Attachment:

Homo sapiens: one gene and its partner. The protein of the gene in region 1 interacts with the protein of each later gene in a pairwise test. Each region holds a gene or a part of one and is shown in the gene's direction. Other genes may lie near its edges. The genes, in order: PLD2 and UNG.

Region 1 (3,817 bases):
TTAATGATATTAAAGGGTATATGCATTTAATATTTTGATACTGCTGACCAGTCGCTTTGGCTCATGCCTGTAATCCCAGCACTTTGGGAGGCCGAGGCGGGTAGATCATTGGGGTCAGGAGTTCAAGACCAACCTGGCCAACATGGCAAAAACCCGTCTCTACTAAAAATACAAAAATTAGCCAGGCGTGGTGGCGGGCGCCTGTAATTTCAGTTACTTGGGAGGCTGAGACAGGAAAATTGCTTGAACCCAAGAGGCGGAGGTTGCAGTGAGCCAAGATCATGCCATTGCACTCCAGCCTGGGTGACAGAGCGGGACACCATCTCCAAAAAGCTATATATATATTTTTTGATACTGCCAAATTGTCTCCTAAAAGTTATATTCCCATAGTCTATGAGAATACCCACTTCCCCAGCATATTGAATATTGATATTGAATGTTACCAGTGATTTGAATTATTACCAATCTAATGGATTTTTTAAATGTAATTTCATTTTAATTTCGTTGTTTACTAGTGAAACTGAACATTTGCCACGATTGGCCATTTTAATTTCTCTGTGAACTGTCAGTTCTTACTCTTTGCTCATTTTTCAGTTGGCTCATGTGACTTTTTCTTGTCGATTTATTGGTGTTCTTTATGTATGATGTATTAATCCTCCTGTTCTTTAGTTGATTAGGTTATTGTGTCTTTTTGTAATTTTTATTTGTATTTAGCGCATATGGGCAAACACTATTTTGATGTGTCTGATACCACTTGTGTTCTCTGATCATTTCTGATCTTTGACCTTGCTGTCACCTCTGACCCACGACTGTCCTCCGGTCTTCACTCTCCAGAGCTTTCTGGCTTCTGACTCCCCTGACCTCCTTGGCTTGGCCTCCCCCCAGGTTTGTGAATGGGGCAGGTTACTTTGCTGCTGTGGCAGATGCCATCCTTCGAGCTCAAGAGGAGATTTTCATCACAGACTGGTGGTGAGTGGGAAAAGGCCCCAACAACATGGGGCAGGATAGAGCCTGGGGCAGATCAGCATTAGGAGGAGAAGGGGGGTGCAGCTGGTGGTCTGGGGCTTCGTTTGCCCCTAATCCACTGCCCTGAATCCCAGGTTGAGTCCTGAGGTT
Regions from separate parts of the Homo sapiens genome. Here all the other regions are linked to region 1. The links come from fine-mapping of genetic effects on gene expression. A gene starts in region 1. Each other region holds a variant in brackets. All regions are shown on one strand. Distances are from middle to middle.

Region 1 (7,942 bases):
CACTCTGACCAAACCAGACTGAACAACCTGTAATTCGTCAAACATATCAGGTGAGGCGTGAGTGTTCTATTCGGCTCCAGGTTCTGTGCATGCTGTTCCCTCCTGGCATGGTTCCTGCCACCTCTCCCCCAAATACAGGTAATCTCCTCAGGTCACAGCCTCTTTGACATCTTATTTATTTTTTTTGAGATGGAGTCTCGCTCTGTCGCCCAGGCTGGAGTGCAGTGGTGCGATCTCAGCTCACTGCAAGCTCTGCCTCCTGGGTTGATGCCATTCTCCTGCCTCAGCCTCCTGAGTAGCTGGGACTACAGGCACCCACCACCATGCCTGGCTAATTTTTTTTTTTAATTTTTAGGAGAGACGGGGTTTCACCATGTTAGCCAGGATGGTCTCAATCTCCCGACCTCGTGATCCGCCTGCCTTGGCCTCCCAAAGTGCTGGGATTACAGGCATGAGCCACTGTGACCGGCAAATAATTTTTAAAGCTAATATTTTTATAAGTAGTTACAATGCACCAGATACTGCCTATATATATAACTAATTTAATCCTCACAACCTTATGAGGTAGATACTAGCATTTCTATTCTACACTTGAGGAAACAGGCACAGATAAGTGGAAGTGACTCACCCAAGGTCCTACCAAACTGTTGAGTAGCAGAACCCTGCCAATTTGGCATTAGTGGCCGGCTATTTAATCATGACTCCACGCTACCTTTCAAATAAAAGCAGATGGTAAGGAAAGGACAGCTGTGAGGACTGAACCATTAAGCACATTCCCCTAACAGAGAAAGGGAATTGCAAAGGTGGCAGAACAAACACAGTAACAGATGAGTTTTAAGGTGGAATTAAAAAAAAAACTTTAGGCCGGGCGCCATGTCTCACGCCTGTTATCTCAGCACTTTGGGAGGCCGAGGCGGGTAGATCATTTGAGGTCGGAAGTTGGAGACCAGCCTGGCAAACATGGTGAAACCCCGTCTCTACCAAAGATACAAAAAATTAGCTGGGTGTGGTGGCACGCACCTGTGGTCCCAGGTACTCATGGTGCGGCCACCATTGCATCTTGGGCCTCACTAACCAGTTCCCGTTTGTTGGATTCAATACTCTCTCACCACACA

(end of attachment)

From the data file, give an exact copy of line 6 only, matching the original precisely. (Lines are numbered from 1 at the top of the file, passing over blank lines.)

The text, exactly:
CACTCTGACCAAACCAGACTGAACAACCTGTAATTCGTCAAACATATCAGGTGAGGCGTGAGTGTTCTATTCGGCTCCAGGTTCTGTGCATGCTGTTCCCTCCTGGCATGGTTCCTGCCACCTCTCCCCCAAATACAGGTAATCTCCTCAGGTCACAGCCTCTTTGACATCTTATTTATTTTTTTTGAGATGGAGTCTCGCTCTGTCGCCCAGGCTGGAGTGCAGTGGTGCGATCTCAGCTCACTGCAAGCTCTGCCTCCTGGGTTGATGCCATTCTCCTGCCTCAGCCTCCTGAGTAGCTGGGACTACAGGCACCCACCACCATGCCTGGCTAATTTTTTTTTTTAATTTTTAGGAGAGACGGGGTTTCACCATGTTAGCCAGGATGGTCTCAATCTCCCGACCTCGTGATCCGCCTGCCTTGGCCTCCCAAAGTGCTGGGATTACAGGCATGAGCCACTGTGACCGGCAAATAATTTTTAAAGCTAATATTTTTATAAGTAGTTACAATGCACCAGATACTGCCTATATATATAACTAATTTAATCCTCACAACCTTATGAGGTAGATACTAGCATTTCTATTCTACACTTGAGGAAACAGGCACAGATAAGTGGAAGTGACTCACCCAAGGTCCTACCAAACTGTTGAGTAGCAGAACCCTGCCAATTTGGCATTAGTGGCCGGCTATTTAATCATGACTCCACGCTACCTTTCAAATAAAAGCAGATGGTAAGGAAAGGACAGCTGTGAGGACTGAACCATTAAGCACATTCCCCTAACAGAGAAAGGGAATTGCAAAGGTGGCAGAACAAACACAGTAACAGATGAGTTTTAAGGTGGAATTAAAAAAAAAACTTTAGGCCGGGCGCCATGTCTCACGCCTGTTATCTCAGCACTTTGGGAGGCCGAGGCGGGTAGATCATTTGAGGTCGGAAGTTGGAGACCAGCCTGGCAAACATGGTGAAACCCCGTCTCTACCAAAGATACAAAAAATTAGCTGGGTGTGGTGGCACGCACCTGTGGTCCCAGGTACTCATGGTGCGGCCACCATTGCATCTTGGGCCTCACTAACCAGTTCCCGTTTGTTGGATTCAATACTCTCTCACCACACA